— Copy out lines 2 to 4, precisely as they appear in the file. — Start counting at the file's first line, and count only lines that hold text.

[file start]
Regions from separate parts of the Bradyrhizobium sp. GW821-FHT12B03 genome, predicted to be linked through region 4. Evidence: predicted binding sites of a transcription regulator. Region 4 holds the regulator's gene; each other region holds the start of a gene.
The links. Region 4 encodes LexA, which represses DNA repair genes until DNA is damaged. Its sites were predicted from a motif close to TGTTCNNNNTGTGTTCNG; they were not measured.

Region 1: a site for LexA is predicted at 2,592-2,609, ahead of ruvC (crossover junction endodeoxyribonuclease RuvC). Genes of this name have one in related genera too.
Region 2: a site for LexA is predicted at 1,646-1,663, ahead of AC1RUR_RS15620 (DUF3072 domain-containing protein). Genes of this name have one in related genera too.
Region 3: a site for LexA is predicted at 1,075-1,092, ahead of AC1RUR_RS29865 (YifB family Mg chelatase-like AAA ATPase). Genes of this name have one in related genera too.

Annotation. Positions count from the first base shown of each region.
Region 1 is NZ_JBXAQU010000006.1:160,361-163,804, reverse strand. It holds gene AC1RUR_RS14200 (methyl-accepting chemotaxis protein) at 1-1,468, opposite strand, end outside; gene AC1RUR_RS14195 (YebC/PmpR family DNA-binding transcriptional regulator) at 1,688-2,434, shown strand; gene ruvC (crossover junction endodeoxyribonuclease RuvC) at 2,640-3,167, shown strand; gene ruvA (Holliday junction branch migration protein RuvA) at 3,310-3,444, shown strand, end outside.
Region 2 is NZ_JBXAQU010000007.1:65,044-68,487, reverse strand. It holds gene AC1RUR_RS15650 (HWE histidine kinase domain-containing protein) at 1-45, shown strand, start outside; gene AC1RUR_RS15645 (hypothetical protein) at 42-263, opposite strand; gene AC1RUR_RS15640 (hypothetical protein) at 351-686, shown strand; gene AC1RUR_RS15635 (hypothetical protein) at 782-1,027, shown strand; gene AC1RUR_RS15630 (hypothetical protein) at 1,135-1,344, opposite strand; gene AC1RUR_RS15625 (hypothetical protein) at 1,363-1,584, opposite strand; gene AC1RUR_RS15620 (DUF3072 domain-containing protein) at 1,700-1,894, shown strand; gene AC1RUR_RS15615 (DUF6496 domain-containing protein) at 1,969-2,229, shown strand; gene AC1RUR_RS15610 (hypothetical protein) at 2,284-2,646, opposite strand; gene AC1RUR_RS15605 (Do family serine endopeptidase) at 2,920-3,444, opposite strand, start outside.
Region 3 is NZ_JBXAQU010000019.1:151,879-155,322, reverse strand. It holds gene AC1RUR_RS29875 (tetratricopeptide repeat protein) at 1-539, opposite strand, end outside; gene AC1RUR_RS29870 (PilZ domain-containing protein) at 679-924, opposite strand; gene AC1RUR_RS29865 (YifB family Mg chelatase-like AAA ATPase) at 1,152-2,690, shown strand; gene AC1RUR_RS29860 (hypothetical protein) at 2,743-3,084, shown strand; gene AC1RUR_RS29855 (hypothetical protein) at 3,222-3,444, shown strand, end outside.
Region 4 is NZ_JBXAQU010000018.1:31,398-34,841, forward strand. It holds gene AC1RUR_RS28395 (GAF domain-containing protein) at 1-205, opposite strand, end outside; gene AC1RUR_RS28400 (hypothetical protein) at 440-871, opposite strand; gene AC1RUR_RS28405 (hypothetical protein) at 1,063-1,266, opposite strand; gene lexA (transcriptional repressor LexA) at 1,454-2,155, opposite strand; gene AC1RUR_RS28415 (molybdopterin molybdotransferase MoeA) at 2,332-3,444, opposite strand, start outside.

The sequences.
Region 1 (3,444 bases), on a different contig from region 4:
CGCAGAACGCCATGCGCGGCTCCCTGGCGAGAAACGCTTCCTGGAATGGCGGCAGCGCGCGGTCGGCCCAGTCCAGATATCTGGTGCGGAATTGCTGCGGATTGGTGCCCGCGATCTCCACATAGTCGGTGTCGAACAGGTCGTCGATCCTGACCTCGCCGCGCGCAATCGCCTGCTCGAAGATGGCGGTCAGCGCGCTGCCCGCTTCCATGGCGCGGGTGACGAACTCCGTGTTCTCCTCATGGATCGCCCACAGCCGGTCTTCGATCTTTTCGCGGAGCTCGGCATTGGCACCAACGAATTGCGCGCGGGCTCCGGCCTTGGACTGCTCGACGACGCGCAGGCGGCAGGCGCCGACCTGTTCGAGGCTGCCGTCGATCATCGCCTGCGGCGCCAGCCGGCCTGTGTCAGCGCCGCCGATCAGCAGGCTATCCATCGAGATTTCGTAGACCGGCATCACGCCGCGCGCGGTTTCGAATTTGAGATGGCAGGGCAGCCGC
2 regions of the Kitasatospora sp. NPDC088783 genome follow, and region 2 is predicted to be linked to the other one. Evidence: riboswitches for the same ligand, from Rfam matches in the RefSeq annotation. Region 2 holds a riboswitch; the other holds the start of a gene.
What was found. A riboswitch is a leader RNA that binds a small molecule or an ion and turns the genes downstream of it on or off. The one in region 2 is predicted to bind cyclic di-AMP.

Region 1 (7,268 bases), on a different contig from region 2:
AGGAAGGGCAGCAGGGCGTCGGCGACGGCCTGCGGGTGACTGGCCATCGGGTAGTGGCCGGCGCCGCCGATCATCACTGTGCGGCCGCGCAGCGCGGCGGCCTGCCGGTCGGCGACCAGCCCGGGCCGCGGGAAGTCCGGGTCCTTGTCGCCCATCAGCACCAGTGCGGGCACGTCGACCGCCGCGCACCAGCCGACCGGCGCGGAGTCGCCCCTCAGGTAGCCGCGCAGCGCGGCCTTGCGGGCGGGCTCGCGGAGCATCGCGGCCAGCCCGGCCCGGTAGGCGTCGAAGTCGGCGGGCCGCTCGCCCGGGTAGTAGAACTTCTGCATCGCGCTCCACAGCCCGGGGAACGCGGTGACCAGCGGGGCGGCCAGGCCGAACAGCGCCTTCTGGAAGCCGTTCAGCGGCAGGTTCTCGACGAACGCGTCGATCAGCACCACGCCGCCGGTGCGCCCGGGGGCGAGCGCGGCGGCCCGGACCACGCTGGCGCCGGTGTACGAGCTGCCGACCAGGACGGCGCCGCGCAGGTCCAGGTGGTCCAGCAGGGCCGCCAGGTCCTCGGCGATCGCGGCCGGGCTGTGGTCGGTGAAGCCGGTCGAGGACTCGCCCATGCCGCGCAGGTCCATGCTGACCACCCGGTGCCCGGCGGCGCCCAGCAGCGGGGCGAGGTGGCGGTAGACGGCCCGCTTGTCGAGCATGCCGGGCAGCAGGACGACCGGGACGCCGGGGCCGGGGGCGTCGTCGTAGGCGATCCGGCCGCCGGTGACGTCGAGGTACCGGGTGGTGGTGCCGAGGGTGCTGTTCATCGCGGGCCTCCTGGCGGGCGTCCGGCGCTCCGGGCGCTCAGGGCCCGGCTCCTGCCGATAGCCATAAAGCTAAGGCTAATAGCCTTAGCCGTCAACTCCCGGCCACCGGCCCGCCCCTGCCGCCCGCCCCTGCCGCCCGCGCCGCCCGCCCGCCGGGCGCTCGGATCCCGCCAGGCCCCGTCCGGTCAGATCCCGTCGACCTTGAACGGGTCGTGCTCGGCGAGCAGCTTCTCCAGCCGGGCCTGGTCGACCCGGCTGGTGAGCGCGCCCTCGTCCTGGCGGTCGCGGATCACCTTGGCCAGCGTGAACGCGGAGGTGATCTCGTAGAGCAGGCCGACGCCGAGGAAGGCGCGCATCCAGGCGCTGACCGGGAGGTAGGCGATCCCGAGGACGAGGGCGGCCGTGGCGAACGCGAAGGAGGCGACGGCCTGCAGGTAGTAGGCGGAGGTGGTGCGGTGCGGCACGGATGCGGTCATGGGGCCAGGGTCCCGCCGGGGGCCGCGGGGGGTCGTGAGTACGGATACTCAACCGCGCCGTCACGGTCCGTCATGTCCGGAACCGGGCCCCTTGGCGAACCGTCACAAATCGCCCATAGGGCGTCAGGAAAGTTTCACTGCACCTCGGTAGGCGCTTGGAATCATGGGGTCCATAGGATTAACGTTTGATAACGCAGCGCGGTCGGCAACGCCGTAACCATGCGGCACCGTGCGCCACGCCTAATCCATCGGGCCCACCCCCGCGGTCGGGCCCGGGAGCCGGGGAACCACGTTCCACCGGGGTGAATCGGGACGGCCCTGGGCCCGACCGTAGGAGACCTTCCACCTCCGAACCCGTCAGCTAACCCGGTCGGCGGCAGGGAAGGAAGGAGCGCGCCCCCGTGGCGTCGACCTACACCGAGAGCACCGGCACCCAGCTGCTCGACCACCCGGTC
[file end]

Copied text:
The links. Region 4 encodes LexA, which represses DNA repair genes until DNA is damaged. Its sites were predicted from a motif close to TGTTCNNNNTGTGTTCNG; they were not measured.

Region 1: a site for LexA is predicted at 2,592-2,609, ahead of ruvC (crossover junction endodeoxyribonuclease RuvC). Genes of this name have one in related genera too.
Region 2: a site for LexA is predicted at 1,646-1,663, ahead of AC1RUR_RS15620 (DUF3072 domain-containing protein). Genes of this name have one in related genera too.